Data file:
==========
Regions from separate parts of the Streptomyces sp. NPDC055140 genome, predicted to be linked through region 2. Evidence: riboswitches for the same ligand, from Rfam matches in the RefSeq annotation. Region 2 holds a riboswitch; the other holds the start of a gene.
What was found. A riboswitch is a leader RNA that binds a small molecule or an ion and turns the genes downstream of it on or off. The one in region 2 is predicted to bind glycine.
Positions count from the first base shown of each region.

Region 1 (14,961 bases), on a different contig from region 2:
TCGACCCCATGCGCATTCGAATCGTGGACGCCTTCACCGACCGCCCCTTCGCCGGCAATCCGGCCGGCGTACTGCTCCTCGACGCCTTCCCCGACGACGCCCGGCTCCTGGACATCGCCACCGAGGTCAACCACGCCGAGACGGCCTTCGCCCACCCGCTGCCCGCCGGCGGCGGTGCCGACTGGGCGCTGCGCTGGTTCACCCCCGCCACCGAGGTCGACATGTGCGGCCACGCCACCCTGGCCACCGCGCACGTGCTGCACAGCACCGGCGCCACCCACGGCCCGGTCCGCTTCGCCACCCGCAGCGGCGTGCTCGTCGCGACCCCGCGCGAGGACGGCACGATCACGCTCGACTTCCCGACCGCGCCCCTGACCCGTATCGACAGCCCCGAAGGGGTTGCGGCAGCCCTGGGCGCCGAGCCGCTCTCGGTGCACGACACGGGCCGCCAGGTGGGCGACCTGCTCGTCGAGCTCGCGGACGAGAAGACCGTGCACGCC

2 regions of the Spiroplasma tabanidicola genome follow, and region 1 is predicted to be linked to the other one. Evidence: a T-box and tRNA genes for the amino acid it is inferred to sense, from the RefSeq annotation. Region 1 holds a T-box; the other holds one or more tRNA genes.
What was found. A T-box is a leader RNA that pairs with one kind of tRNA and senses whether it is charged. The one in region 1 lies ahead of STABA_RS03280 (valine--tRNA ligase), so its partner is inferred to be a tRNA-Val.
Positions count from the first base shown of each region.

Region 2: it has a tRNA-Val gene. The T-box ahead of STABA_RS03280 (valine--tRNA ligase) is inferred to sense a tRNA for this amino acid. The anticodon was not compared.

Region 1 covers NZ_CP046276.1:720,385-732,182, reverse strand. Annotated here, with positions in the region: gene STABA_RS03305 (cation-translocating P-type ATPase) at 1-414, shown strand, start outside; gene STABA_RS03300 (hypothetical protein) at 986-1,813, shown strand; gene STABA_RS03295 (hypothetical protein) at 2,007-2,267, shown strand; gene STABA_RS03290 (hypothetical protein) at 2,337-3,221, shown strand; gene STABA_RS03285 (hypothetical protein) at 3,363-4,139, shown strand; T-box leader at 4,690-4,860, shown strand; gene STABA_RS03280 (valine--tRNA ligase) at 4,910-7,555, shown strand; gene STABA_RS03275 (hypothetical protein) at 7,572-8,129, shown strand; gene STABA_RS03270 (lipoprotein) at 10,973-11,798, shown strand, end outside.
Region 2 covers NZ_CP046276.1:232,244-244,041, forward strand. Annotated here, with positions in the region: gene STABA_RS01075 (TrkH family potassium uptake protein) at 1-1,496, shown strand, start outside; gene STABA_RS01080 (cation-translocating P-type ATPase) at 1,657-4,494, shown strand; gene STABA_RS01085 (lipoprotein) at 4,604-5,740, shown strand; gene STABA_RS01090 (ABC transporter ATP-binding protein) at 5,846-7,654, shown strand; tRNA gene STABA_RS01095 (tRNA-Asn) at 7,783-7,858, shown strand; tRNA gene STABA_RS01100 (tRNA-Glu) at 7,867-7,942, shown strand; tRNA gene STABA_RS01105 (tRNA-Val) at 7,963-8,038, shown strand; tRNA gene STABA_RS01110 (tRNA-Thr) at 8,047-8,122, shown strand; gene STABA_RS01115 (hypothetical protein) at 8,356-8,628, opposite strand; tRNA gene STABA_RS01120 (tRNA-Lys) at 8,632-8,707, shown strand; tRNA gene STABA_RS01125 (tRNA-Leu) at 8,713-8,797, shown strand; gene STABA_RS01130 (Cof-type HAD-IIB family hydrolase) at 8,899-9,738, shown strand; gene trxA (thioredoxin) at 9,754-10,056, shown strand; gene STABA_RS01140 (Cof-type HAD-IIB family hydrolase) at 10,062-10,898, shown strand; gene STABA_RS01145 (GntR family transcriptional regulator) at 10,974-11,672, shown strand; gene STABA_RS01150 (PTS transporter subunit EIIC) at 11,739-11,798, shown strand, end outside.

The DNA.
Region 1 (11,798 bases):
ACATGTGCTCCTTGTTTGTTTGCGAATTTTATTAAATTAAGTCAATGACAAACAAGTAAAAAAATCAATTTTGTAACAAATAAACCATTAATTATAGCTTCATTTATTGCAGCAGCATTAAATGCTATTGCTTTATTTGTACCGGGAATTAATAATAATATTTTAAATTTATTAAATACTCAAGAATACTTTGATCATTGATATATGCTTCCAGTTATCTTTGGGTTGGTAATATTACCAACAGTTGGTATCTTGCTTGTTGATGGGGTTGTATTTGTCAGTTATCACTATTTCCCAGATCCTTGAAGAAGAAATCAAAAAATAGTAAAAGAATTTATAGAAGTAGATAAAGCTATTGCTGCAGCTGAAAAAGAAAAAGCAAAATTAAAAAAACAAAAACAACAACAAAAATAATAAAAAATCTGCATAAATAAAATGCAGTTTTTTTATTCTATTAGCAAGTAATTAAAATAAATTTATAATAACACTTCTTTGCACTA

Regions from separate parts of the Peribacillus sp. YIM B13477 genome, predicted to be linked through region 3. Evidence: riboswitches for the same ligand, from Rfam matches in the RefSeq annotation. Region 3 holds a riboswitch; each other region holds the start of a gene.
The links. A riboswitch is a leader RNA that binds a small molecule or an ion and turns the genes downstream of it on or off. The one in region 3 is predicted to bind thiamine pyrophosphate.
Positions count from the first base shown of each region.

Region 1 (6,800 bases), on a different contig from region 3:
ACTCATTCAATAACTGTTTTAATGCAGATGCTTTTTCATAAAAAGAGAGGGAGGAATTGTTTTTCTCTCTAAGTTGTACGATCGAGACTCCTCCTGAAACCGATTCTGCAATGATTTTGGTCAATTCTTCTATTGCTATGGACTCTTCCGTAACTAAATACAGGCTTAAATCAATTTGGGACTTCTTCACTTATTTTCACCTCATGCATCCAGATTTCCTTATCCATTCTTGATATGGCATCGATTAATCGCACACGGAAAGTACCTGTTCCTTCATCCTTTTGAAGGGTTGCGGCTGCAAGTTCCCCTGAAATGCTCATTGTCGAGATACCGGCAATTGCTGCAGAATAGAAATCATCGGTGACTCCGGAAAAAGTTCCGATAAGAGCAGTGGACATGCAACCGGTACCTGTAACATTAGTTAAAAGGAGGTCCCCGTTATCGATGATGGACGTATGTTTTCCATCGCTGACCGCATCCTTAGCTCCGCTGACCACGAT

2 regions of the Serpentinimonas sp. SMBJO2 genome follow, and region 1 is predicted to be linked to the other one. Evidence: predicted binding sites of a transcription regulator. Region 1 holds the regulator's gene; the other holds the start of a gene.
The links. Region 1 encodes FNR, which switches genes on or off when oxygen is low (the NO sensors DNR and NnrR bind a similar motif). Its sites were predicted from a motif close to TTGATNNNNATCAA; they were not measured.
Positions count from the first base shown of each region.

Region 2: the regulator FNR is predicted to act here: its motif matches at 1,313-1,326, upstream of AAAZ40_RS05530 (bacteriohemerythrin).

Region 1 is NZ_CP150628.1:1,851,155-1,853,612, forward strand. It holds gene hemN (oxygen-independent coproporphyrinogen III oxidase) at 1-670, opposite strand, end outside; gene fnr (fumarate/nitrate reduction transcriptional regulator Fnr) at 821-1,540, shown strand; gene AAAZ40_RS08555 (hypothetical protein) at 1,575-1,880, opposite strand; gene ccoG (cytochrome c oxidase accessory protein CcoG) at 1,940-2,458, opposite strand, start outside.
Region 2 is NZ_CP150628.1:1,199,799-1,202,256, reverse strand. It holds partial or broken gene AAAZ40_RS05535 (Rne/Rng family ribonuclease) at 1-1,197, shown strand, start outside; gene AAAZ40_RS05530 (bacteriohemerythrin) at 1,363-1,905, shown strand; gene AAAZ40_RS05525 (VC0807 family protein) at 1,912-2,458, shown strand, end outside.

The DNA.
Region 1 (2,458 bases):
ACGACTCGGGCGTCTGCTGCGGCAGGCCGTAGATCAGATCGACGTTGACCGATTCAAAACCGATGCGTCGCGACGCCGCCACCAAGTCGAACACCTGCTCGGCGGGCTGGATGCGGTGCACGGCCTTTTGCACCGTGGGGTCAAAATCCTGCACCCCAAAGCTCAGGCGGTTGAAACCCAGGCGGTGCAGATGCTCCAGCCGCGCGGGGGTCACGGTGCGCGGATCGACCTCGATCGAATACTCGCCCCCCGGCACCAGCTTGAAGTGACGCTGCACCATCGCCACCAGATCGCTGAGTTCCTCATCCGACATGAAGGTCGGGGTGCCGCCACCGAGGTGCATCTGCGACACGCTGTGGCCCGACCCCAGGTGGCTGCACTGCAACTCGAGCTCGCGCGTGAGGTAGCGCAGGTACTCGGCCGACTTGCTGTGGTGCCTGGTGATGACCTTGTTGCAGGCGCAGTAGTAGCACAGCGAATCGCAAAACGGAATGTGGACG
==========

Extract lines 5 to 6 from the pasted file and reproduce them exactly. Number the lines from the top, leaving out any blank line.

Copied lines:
TCGACCCCATGCGCATTCGAATCGTGGACGCCTTCACCGACCGCCCCTTCGCCGGCAATCCGGCCGGCGTACTGCTCCTCGACGCCTTCCCCGACGACGCCCGGCTCCTGGACATCGCCACCGAGGTCAACCACGCCGAGACGGCCTTCGCCCACCCGCTGCCCGCCGGCGGCGGTGCCGACTGGGCGCTGCGCTGGTTCACCCCCGCCACCGAGGTCGACATGTGCGGCCACGCCACCCTGGCCACCGCGCACGTGCTGCACAGCACCGGCGCCACCCACGGCCCGGTCCGCTTCGCCACCCGCAGCGGCGTGCTCGTCGCGACCCCGCGCGAGGACGGCACGATCACGCTCGACTTCCCGACCGCGCCCCTGACCCGTATCGACAGCCCCGAAGGGGTTGCGGCAGCCCTGGGCGCCGAGCCGCTCTCGGTGCACGACACGGGCCGCCAGGTGGGCGACCTGCTCGTCGAGCTCGCGGACGAGAAGACCGTGCACGCC

2 regions of the Spiroplasma tabanidicola genome follow, and region 1 is predicted to be linked to the other one. Evidence: a T-box and tRNA genes for the amino acid it is inferred to sense, from the RefSeq annotation. Region 1 holds a T-box; the other holds one or more tRNA genes.